There is, as usual, a wave of literary references, the love of the mediocre poet, the kind most beloved of Bolano. And I have to say, it is to Bolano’s credit that he has crafted a character so well in Lacroix, that I read on past my dislike, past the buzzing in my head from the continued, flitting presence of the wizened youth, to enjoy the prose, that rolled on like a giant river, sometimes choppy, but mostly smooth and endless.

After his sojourn to Europe, Lacroix returns to Chile in time to see Allende elected. He buries himself in his reading, and the Presidents brief and bright reign is reduced to a page and half of events, puncturing the Greek Classics that Lacroix devours, until he revels in the peace following the coup d’etat and Allende’s suicide. After reading The Savage Detectives and Last Evenings on Earth, it was strange reading a book where a character is not in exile. While Lacroix still feels terror when his teaching assignment comes up, in the end he believes himself intellectual, and does manage to put that above politics, the last anecdote regarding Maria Canales, seems to offer him some salvation, although seemingly little hope. In fact, the novel, aside from the alternative view of what happened in Chile seems to lament the death of literature during the turbulent years, when it was pushed to the extremes, to the exiles, except for those few, such as Lacroix, who dreamed and dared a little to keep it alive.

While I can’t say I enjoyed By Night in Chile, it was fascinating to read and absorb, a prickly novel that is saved by Bolano’s smooth prose.

…and I also reread Demosthenes and Menander and Aristotle and Plato (whom one cannot read too often), and there were strikes and the colonel of a tank regiment tried to mount a coup, and a cameraman recorded his own death on film, and then Allende’s naval aide-de-camp was assassinated and there were riots, swearing, Chileans blaspheming, painting on walls, and then nearly half a million people marched in support of Allende, and then came the coup d’etat, the putsch, the military uprising, the bombing of La Moneda and when the bombing was finished the president committed suicide and that put an end to it all. I sat there in silence, a finger between the pages to mark my place, and I thought: Peace at last.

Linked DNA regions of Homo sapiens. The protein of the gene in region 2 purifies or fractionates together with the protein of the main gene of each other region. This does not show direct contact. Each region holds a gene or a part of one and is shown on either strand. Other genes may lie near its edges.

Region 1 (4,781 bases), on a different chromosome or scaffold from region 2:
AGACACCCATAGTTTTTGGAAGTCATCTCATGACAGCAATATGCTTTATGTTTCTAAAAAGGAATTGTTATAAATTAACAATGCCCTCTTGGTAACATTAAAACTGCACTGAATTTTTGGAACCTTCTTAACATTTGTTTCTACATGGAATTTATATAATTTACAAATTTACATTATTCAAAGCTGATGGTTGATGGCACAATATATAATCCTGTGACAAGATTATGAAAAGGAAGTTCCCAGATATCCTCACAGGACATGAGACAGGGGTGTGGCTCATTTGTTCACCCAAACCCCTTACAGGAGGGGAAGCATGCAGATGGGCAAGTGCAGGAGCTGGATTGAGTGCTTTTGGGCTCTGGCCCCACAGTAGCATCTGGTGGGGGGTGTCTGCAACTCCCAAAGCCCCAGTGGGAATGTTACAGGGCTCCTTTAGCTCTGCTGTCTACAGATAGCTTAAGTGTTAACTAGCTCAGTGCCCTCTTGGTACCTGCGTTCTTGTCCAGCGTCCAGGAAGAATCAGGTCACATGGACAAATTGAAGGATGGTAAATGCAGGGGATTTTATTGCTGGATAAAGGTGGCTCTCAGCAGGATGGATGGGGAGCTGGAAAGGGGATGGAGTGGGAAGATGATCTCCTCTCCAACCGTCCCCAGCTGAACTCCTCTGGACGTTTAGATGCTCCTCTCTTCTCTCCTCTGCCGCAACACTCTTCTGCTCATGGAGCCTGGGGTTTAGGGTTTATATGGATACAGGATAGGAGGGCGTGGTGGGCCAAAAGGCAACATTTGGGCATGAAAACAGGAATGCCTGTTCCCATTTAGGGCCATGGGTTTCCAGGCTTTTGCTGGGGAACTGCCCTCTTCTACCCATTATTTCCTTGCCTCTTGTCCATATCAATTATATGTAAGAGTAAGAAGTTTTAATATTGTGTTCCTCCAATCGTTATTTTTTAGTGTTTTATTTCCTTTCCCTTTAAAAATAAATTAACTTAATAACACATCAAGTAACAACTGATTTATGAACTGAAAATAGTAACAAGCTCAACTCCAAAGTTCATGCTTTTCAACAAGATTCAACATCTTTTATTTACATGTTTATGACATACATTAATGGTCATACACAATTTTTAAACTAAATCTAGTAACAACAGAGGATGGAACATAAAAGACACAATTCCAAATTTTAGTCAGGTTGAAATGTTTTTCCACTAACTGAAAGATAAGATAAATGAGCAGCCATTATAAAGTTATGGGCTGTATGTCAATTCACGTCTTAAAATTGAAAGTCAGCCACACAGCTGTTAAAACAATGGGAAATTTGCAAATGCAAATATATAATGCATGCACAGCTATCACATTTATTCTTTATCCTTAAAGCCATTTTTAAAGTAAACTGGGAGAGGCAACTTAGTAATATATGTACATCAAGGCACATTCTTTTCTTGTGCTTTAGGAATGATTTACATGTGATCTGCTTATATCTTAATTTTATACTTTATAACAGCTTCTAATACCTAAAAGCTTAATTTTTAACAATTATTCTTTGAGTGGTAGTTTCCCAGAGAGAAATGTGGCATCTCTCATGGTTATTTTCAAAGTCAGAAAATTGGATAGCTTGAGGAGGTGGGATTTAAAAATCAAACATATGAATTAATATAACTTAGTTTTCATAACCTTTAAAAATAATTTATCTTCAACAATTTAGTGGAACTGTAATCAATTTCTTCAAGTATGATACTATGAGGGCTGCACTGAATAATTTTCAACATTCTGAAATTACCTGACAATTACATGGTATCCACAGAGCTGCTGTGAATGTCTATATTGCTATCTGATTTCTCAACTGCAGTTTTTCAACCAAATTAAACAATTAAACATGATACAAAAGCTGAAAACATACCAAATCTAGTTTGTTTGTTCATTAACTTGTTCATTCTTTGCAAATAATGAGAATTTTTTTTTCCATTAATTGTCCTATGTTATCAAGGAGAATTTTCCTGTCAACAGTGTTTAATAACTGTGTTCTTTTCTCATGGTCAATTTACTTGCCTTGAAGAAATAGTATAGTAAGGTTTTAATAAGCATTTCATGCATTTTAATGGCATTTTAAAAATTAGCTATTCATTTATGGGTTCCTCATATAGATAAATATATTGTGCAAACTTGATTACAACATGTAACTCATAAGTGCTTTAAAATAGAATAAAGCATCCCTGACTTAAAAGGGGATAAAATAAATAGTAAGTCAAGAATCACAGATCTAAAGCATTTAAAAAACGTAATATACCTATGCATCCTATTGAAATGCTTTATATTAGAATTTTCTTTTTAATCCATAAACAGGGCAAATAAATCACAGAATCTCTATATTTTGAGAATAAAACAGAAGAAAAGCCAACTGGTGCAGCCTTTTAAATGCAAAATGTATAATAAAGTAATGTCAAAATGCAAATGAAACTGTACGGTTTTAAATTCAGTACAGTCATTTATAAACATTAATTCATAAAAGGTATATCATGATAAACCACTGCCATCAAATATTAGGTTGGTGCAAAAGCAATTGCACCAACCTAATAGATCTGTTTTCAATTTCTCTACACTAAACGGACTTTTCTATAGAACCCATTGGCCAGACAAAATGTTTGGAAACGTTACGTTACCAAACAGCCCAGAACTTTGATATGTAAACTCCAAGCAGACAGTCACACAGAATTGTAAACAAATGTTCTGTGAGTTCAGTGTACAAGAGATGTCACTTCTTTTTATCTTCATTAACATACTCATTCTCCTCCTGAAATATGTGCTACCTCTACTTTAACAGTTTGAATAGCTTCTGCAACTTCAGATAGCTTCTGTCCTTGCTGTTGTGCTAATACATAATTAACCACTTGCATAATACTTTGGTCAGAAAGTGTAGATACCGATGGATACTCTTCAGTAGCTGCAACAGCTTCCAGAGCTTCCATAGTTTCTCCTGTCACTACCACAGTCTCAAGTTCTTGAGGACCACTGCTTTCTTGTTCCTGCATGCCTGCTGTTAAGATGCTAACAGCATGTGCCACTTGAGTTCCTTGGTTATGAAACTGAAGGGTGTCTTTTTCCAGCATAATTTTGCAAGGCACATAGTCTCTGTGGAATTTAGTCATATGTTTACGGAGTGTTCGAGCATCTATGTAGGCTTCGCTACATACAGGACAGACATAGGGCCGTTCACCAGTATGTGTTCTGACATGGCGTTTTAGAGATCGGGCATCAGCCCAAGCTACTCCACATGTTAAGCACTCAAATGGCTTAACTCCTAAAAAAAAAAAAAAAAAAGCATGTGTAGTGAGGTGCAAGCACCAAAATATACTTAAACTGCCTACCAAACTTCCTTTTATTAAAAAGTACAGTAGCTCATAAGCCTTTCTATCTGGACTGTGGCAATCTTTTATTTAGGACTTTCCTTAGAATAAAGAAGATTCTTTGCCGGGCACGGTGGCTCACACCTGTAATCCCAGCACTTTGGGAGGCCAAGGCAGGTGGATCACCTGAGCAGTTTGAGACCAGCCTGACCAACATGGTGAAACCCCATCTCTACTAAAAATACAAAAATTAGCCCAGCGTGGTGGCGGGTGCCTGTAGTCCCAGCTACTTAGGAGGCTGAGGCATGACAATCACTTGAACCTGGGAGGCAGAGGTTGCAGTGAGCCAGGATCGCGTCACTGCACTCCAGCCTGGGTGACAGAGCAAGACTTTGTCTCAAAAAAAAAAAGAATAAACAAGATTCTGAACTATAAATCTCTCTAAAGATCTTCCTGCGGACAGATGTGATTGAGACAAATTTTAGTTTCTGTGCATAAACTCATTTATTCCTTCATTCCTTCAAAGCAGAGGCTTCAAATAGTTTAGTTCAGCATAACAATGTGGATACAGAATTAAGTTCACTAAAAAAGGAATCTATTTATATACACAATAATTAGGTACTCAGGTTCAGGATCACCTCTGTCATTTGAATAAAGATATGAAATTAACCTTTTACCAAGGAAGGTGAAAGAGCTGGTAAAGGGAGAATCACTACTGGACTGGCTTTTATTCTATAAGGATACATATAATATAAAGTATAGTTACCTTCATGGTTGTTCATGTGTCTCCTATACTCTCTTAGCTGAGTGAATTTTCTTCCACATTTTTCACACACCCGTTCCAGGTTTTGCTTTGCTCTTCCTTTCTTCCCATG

Last Evenings on Earth – Roberto Bolano

Once, he thinks, long ago, she must have been pretty, but now she is a jumble of flesh and twitchy sinews. B doesn’t dare ask who the ‘friend’ is. He nods, assures her he will go down immediately, but doesn’t move. The Countess doesn’t move either and for a moment they both stand there in silence, looking into each others eyes as if they had known each other (or loved and hated each other) in another life.